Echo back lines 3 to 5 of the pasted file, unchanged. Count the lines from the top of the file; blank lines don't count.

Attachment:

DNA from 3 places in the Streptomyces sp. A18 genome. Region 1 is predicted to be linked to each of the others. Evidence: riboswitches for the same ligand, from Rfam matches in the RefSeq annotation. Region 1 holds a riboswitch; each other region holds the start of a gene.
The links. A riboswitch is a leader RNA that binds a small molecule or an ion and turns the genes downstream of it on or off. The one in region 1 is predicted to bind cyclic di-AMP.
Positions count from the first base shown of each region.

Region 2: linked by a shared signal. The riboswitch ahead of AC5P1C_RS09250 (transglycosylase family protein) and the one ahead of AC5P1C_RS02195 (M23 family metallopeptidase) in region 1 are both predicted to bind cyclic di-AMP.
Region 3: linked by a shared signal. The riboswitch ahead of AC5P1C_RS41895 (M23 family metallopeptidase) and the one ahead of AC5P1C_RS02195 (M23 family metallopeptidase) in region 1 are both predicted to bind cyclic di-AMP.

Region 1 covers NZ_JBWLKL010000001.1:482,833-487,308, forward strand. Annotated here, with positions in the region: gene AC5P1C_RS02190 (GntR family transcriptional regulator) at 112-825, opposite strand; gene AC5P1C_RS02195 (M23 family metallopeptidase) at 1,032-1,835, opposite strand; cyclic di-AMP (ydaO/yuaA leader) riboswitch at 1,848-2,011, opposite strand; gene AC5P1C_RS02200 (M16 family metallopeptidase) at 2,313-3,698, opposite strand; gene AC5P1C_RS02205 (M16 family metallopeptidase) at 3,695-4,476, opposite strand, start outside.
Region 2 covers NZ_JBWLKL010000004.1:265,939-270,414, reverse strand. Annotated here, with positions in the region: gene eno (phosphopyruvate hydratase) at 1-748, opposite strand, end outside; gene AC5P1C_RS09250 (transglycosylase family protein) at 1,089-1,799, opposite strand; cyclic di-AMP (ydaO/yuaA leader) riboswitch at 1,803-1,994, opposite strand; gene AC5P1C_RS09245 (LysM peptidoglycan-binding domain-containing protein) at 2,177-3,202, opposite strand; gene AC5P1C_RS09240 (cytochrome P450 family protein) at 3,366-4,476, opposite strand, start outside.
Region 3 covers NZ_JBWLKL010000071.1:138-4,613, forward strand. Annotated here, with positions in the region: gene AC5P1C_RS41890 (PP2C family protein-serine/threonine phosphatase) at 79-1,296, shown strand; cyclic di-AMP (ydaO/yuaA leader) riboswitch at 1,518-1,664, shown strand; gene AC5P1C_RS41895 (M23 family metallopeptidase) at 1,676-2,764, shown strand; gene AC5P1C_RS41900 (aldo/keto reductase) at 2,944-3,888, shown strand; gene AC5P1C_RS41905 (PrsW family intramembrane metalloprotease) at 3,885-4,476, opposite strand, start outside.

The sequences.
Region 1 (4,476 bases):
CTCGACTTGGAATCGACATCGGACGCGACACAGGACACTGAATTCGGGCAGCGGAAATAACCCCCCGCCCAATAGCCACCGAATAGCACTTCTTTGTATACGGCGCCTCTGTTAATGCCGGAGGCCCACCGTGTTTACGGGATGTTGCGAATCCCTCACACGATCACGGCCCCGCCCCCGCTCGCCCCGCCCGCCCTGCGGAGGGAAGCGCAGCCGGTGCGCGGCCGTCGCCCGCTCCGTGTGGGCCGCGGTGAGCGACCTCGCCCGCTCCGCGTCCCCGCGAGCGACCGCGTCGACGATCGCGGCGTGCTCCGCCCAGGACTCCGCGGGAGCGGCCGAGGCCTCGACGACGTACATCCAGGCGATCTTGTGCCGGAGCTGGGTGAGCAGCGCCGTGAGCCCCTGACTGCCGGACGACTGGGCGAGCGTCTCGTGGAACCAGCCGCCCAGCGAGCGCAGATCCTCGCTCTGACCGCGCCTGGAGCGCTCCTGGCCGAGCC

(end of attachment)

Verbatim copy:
Positions count from the first base shown of each region.

Region 2: linked by a shared signal. The riboswitch ahead of AC5P1C_RS09250 (transglycosylase family protein) and the one ahead of AC5P1C_RS02195 (M23 family metallopeptidase) in region 1 are both predicted to bind cyclic di-AMP.
Region 3: linked by a shared signal. The riboswitch ahead of AC5P1C_RS41895 (M23 family metallopeptidase) and the one ahead of AC5P1C_RS02195 (M23 family metallopeptidase) in region 1 are both predicted to bind cyclic di-AMP.